For over two hours Tuesday, Yukon youth and some of the territory’s most prominent political and First Nations leaders got real with each other.
It started with Mayor Dan Curtis, talking about his own experience as an elementary school student.
“I didn’t think that people understood where I was coming from, or my fears or my challenges or my strengths. And I didn’t feel valued, I didn’t feel
listened to, I felt kind of pushed aside.”
Curtis was responding to a question posed by one of many young people who attended the first-ever Millennial Town Hall at the Kwanlin Dün Cultural
The mayor was joined by Premier Sandy Silver; Peter Johnston, the Council of Yukon First Nations’ grand chief; Ta’an Kwäch’än Council Chief
Kristina Kane; and Doris Bill, the chief of the Kwanlin Dün First Nation.
They faced a crowd of assembled teens and young adults with questions about the Yukon they live in.
“I have four children, a dog, two cats and I’m living on my parents’ property in a one-bedroom trailer,” one young woman stood and shared.
“What are your specific plans to increase the availability of affordable housing in our communities, and what will you do to reduce the barriers to
access housing?” she asked.
In the two minutes or so they were each allotted, the leaders brought up various initiatives.
Those included the Safe at Home action plan to end and prevent homelessness in Whitehorse, Kwanlin Dün work with its land regime and Ta’an
Kwäch’än’s recently completed housing complex.
“We know this is a huge, huge issue, and we are doing a lot of work, there’s a lot of things going on behind the scenes,“ Bill said.
But policy wasn’t the sole focus of the leaders’ answers. Many questions promoted more personal disclosures.
They were asked what they can do to create healthy communities to help break generational cycles of drug and alcohol abuse.
“Growing up with an alcoholic family myself, you struggle, you’re challenged with it every day,” Johnston said. “It’s so sad to see kids still suffering and
being challenged by that.”
The grand chief spoke through tears.
“We don’t have the answers, but we definitely need to come up with the solutions to change the world and the realities that we face.”
The premier referenced his own experience working with youth as a teacher in Dawson City, and his belief that classrooms should also be places to
learn life skills like sewing or writing a résumé.
“Making sure that our youth, by the time they’re 16, by the time they’re 18, by the time they can go, that they have the skills, that they’re not going to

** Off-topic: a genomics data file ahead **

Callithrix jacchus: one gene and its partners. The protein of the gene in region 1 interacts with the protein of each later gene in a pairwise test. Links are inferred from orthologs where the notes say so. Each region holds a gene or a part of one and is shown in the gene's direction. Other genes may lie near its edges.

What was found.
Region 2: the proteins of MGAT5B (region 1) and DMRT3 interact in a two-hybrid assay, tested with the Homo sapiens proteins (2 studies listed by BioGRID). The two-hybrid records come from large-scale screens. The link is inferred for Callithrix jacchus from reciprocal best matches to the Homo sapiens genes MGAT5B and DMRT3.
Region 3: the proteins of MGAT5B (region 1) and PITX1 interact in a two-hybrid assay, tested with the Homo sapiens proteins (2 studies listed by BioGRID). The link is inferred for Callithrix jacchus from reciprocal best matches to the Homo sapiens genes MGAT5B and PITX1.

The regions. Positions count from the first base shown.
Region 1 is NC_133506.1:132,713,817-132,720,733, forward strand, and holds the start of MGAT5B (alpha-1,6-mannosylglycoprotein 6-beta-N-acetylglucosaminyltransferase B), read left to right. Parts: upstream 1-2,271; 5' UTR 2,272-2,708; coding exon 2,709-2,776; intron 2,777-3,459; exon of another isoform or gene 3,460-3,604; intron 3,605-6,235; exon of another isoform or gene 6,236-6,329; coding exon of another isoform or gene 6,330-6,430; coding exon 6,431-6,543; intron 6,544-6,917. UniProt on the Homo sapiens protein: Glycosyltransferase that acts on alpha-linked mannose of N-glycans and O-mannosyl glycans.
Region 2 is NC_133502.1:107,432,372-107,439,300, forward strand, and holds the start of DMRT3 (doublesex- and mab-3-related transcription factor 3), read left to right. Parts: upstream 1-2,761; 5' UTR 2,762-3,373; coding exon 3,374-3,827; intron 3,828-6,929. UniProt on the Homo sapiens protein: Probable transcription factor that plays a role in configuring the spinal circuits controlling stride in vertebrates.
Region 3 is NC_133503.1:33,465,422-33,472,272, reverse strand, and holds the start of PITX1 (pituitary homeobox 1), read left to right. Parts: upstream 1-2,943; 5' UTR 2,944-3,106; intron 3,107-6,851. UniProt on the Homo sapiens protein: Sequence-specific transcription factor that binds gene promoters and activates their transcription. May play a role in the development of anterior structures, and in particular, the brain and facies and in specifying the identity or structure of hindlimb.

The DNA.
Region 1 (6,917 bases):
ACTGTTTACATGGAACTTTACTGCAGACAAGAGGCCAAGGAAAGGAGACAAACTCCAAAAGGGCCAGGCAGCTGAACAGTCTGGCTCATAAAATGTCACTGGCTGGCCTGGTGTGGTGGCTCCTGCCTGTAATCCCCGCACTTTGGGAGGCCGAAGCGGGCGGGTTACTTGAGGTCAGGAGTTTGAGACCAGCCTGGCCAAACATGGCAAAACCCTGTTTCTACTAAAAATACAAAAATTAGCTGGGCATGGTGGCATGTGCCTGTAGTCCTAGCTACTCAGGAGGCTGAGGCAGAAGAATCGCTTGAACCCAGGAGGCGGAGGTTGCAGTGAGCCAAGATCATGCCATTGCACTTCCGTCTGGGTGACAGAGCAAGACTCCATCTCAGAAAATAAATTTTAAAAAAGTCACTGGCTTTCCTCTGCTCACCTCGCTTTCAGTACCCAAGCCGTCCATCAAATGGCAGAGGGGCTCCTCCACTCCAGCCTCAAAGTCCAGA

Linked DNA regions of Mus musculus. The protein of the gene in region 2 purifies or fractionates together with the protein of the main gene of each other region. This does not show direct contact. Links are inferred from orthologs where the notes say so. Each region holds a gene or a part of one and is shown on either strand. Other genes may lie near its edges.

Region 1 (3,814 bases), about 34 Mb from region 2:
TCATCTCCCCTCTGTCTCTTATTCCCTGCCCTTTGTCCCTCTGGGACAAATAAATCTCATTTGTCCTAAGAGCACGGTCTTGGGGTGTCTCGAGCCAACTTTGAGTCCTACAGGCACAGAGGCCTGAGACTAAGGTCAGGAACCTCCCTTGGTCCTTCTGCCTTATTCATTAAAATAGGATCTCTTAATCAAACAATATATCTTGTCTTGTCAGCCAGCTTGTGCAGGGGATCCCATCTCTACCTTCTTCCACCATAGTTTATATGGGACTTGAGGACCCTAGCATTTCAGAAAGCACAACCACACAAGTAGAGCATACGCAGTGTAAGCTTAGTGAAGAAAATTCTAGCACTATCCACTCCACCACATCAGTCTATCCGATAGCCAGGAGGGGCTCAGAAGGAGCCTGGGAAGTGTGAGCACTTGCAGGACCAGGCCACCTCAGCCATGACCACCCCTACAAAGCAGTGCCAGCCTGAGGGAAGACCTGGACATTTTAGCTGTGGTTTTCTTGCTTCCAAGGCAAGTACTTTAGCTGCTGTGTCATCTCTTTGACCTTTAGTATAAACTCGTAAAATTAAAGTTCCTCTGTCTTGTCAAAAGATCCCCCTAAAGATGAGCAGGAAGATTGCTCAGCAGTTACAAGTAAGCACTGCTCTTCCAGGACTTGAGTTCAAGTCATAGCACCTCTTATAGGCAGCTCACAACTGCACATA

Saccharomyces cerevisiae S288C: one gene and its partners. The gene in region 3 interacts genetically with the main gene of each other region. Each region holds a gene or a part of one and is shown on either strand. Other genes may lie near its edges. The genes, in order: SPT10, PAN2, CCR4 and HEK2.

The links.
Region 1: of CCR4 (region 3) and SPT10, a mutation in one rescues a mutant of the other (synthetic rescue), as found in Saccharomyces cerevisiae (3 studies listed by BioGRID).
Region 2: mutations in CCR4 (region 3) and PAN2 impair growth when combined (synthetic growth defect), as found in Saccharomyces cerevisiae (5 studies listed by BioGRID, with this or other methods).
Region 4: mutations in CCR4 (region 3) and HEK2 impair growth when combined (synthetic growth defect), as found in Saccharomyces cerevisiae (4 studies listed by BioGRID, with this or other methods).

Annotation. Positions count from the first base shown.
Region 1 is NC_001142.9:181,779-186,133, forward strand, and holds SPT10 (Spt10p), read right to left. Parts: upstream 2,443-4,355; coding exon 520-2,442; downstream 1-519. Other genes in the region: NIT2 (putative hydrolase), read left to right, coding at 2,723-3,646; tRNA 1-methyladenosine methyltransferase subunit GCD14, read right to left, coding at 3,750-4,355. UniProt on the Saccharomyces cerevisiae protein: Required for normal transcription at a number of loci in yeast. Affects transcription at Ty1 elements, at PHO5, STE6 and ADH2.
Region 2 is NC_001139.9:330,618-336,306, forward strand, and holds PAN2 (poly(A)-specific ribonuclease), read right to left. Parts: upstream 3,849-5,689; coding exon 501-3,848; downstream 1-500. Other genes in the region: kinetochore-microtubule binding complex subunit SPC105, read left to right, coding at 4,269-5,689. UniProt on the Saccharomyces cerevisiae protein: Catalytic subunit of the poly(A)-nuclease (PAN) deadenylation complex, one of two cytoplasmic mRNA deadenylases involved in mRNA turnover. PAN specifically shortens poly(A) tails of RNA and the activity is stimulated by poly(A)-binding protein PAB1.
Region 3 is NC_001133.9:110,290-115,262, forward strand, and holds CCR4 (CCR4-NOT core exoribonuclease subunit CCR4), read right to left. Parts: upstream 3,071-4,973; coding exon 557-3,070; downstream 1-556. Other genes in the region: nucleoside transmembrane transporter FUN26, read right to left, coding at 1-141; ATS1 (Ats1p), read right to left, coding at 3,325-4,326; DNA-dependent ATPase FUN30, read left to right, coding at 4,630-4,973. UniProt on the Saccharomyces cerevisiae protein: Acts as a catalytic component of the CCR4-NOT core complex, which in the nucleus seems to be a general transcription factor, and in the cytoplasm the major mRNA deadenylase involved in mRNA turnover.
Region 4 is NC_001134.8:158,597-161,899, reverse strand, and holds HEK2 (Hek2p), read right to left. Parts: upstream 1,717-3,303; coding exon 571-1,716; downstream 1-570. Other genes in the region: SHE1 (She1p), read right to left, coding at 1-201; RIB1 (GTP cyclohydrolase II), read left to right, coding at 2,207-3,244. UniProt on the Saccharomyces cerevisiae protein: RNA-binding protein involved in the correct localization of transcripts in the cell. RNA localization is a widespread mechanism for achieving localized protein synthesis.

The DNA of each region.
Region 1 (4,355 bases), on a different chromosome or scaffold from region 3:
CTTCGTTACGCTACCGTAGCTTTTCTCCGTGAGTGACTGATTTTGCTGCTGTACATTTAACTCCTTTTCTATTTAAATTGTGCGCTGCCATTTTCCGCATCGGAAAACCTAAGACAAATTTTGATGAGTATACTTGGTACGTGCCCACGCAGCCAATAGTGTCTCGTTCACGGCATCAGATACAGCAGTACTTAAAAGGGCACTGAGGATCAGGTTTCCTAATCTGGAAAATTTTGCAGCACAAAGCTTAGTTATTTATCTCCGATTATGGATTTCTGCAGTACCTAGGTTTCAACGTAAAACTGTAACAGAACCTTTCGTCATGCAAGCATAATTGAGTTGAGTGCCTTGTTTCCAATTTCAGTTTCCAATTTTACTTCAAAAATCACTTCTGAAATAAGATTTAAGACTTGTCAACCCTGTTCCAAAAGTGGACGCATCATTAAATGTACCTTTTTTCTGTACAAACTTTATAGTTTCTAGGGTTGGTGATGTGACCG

get to a big city and get into the pitfalls of living in a big city without knowing how to survive.”
He too, was crying.
“This is one of the reasons I left my amazing job, is to do better, with this.”
Bill brought up her own experience living in an alcoholic home as a foster child.
“One of the things I want to see in my community is a safe place for young people to go.”
This could be a community centre, or a 24-hour drop-in centre, she said.
“One where you can come by at night, sit, have a cup of coffee, and go to sleep if you want to.”
The questions and answers continued, moving from land-based learning to sex trafficking in the territory to education funding.
“I wasn’t sure what to expect, but I think there was definitely some meaningful dialogue here today,” Kane said in her closing comments.
“Some challenging questions, but questions that had to be asked and questions that need to be addressed and questions that need solutions.”
“I’m looking forward to this becoming a tradition and becoming something that is for the youth and by the youth.”
Teagyn Vallevand, a well-known youth leader in Whitehorse, presented the politicians with gifts at the end of the town hall.
So often, she said, “we are told what we need … instead of being asked what we need.
“I really feel like today, with the questions that we asked you guys, and how you responded and how it was so meaningful and emotional … we felt like
we were heard.”
The town hall was hosted by the Kwanlin Dün Youth Advisory Committee to Council, the Ta’an Kwäch’än Council and Shakat Journal.
Paige Hopkins is Shakat’s editor-in-chief, and one of the event’s co-organizers. She said she wasn’t sure what to expect from the town hall, and was
ecstatic with the outcome.
“Honestly, it felt like we broke through that politician’s carefully-made façade, and we got the real people there,” Hopkins said.
“And that blew me away; I felt that. And I feel like a lot of the other people sitting around me felt it too.
“We got some real answers.”